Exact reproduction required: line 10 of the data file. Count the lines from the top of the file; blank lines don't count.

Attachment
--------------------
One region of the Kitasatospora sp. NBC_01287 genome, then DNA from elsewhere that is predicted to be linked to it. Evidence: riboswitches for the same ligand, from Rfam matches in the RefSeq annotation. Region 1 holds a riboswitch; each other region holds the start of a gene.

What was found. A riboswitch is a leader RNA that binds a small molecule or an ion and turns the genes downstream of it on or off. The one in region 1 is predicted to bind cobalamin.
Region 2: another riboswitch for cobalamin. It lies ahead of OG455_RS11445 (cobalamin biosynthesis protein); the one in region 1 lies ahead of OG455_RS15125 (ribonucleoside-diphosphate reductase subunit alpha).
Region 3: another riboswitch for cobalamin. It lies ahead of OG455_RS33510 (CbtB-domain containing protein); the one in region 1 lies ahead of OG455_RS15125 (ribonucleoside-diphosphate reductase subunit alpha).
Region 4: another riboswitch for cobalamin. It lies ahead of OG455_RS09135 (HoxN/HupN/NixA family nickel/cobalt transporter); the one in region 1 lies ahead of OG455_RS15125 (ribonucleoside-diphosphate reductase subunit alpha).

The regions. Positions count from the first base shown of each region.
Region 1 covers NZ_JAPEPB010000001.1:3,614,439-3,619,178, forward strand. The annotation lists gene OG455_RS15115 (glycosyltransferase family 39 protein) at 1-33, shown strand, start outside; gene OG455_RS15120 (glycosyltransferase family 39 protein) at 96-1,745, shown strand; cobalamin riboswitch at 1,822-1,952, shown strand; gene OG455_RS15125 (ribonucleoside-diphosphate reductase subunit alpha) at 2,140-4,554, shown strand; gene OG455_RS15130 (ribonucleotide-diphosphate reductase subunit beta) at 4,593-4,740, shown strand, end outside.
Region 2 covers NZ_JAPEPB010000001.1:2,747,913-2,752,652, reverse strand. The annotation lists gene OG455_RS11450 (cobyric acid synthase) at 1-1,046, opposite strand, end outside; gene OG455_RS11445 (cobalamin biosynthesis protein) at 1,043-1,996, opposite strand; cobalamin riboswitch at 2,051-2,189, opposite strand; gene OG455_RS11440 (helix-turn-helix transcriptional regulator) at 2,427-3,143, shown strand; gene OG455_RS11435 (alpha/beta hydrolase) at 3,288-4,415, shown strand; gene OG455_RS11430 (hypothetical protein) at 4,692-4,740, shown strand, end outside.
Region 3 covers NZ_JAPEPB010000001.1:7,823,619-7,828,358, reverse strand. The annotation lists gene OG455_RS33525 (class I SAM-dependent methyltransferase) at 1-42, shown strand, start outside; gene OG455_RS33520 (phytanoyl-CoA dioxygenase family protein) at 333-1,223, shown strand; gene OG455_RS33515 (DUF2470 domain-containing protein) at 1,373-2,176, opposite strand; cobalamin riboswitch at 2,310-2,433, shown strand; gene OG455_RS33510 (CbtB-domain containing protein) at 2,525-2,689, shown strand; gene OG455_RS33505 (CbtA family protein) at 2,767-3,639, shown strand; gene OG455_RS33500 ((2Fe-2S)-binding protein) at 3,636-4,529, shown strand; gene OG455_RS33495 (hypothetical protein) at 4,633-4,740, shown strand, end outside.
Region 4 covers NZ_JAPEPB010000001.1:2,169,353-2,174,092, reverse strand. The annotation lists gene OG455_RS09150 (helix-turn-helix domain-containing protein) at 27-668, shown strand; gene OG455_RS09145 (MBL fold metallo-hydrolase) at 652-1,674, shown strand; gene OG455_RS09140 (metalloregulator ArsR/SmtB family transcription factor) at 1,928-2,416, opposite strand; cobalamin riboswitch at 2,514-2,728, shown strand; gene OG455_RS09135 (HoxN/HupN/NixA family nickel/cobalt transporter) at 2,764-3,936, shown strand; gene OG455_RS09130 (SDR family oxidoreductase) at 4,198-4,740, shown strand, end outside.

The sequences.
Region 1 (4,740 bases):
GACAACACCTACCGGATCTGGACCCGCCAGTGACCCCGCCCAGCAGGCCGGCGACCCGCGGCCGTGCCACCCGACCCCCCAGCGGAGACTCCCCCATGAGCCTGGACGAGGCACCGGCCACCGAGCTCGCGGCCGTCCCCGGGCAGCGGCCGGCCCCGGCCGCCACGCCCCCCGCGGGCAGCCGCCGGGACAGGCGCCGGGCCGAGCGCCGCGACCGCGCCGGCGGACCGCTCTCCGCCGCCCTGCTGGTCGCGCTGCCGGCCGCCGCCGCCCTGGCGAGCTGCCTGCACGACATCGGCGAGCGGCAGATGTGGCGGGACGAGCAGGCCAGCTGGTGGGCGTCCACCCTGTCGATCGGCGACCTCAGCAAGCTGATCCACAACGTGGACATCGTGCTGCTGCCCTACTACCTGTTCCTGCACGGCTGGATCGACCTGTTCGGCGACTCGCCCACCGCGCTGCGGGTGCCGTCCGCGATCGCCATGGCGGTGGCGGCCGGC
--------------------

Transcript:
Region 4 covers NZ_JAPEPB010000001.1:2,169,353-2,174,092, reverse strand. The annotation lists gene OG455_RS09150 (helix-turn-helix domain-containing protein) at 27-668, shown strand; gene OG455_RS09145 (MBL fold metallo-hydrolase) at 652-1,674, shown strand; gene OG455_RS09140 (metalloregulator ArsR/SmtB family transcription factor) at 1,928-2,416, opposite strand; cobalamin riboswitch at 2,514-2,728, shown strand; gene OG455_RS09135 (HoxN/HupN/NixA family nickel/cobalt transporter) at 2,764-3,936, shown strand; gene OG455_RS09130 (SDR family oxidoreductase) at 4,198-4,740, shown strand, end outside.